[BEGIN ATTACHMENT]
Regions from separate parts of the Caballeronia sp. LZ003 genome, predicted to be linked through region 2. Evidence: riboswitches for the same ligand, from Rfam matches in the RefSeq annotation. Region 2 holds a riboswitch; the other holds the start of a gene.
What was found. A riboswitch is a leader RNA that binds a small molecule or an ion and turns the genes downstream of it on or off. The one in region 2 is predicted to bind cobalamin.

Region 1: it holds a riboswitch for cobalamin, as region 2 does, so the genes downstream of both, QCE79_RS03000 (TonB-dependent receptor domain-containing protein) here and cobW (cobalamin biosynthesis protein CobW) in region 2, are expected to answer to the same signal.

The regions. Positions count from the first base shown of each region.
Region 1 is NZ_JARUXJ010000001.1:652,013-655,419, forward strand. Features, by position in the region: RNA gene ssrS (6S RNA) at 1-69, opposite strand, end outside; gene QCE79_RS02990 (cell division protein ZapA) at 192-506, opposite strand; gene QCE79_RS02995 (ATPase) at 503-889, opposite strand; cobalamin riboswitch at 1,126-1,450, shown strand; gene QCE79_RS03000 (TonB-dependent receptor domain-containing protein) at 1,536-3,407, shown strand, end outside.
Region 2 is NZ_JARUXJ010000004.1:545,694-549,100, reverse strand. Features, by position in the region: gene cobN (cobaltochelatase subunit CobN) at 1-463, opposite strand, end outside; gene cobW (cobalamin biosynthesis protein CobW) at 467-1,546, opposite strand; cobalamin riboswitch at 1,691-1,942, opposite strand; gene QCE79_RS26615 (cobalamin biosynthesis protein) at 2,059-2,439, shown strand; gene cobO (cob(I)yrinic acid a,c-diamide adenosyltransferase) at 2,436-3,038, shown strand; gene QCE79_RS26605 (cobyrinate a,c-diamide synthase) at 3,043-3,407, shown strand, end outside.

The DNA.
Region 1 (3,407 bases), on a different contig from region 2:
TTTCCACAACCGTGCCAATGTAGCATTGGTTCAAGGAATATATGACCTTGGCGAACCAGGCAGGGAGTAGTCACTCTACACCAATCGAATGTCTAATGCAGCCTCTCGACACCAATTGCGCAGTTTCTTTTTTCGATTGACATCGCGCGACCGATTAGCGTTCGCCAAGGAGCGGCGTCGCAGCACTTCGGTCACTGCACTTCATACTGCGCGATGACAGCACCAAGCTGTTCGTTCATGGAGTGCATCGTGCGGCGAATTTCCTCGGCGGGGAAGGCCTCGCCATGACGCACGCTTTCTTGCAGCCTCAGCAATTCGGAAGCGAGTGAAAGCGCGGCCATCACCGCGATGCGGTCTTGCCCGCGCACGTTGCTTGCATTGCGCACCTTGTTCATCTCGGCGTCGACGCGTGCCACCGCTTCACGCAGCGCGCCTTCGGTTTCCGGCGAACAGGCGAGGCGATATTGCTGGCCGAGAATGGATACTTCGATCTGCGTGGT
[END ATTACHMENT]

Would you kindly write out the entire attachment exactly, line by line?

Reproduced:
Regions from separate parts of the Caballeronia sp. LZ003 genome, predicted to be linked through region 2. Evidence: riboswitches for the same ligand, from Rfam matches in the RefSeq annotation. Region 2 holds a riboswitch; the other holds the start of a gene.
What was found. A riboswitch is a leader RNA that binds a small molecule or an ion and turns the genes downstream of it on or off. The one in region 2 is predicted to bind cobalamin.

Region 1: it holds a riboswitch for cobalamin, as region 2 does, so the genes downstream of both, QCE79_RS03000 (TonB-dependent receptor domain-containing protein) here and cobW (cobalamin biosynthesis protein CobW) in region 2, are expected to answer to the same signal.

The regions. Positions count from the first base shown of each region.
Region 1 is NZ_JARUXJ010000001.1:652,013-655,419, forward strand. Features, by position in the region: RNA gene ssrS (6S RNA) at 1-69, opposite strand, end outside; gene QCE79_RS02990 (cell division protein ZapA) at 192-506, opposite strand; gene QCE79_RS02995 (ATPase) at 503-889, opposite strand; cobalamin riboswitch at 1,126-1,450, shown strand; gene QCE79_RS03000 (TonB-dependent receptor domain-containing protein) at 1,536-3,407, shown strand, end outside.
Region 2 is NZ_JARUXJ010000004.1:545,694-549,100, reverse strand. Features, by position in the region: gene cobN (cobaltochelatase subunit CobN) at 1-463, opposite strand, end outside; gene cobW (cobalamin biosynthesis protein CobW) at 467-1,546, opposite strand; cobalamin riboswitch at 1,691-1,942, opposite strand; gene QCE79_RS26615 (cobalamin biosynthesis protein) at 2,059-2,439, shown strand; gene cobO (cob(I)yrinic acid a,c-diamide adenosyltransferase) at 2,436-3,038, shown strand; gene QCE79_RS26605 (cobyrinate a,c-diamide synthase) at 3,043-3,407, shown strand, end outside.

The DNA.
Region 1 (3,407 bases), on a different contig from region 2:
TTTCCACAACCGTGCCAATGTAGCATTGGTTCAAGGAATATATGACCTTGGCGAACCAGGCAGGGAGTAGTCACTCTACACCAATCGAATGTCTAATGCAGCCTCTCGACACCAATTGCGCAGTTTCTTTTTTCGATTGACATCGCGCGACCGATTAGCGTTCGCCAAGGAGCGGCGTCGCAGCACTTCGGTCACTGCACTTCATACTGCGCGATGACAGCACCAAGCTGTTCGTTCATGGAGTGCATCGTGCGGCGAATTTCCTCGGCGGGGAAGGCCTCGCCATGACGCACGCTTTCTTGCAGCCTCAGCAATTCGGAAGCGAGTGAAAGCGCGGCCATCACCGCGATGCGGTCTTGCCCGCGCACGTTGCTTGCATTGCGCACCTTGTTCATCTCGGCGTCGACGCGTGCCACCGCTTCACGCAGCGCGCCTTCGGTTTCCGGCGAACAGGCGAGGCGATATTGCTGGCCGAGAATGGATACTTCGATCTGCGTGGT